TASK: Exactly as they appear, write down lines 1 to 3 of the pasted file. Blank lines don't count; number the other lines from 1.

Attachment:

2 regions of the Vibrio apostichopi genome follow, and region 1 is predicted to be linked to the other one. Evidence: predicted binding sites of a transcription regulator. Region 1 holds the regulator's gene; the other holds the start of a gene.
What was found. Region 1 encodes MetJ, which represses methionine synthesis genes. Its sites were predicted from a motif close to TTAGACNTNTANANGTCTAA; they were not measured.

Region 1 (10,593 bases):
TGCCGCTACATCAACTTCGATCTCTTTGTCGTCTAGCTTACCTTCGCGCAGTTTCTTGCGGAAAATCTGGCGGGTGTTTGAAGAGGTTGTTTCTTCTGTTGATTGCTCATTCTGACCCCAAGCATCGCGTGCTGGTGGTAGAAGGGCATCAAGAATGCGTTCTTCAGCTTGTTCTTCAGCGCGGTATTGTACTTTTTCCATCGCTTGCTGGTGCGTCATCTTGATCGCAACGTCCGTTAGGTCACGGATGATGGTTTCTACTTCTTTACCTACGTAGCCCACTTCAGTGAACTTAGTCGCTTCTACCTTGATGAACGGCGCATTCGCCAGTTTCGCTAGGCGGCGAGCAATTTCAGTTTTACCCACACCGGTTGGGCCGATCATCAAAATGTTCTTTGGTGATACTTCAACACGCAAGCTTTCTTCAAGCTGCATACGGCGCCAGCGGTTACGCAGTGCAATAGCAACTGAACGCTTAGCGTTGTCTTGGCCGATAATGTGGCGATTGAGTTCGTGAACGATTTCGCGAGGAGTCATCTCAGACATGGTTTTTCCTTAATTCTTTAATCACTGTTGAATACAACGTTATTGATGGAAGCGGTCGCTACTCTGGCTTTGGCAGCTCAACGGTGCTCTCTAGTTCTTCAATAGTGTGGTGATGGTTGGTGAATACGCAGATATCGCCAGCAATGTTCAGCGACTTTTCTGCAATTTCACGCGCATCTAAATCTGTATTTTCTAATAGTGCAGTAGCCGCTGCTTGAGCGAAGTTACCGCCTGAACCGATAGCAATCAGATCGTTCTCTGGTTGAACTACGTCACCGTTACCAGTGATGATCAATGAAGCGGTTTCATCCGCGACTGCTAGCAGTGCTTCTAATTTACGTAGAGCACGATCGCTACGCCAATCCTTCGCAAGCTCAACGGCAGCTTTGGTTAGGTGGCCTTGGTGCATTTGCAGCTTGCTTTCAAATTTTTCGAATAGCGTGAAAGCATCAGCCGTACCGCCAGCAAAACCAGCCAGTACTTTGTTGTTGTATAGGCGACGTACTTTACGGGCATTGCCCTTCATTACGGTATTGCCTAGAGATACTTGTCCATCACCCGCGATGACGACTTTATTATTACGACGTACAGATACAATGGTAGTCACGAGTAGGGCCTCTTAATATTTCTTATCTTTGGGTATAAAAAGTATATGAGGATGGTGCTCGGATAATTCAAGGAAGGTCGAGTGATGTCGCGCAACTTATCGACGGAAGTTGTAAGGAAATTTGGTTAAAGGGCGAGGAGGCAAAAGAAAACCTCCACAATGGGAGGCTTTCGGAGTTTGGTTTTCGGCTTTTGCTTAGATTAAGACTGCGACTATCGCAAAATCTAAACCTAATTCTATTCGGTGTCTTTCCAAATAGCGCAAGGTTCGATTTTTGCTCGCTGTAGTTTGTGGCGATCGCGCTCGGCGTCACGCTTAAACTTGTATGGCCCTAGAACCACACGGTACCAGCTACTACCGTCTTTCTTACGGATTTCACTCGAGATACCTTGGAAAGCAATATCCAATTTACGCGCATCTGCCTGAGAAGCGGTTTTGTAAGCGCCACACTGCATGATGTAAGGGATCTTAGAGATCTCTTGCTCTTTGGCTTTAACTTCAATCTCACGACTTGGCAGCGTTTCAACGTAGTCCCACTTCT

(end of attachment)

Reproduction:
2 regions of the Vibrio apostichopi genome follow, and region 1 is predicted to be linked to the other one. Evidence: predicted binding sites of a transcription regulator. Region 1 holds the regulator's gene; the other holds the start of a gene.
What was found. Region 1 encodes MetJ, which represses methionine synthesis genes. Its sites were predicted from a motif close to TTAGACNTNTANANGTCTAA; they were not measured.

Region 1 (10,593 bases):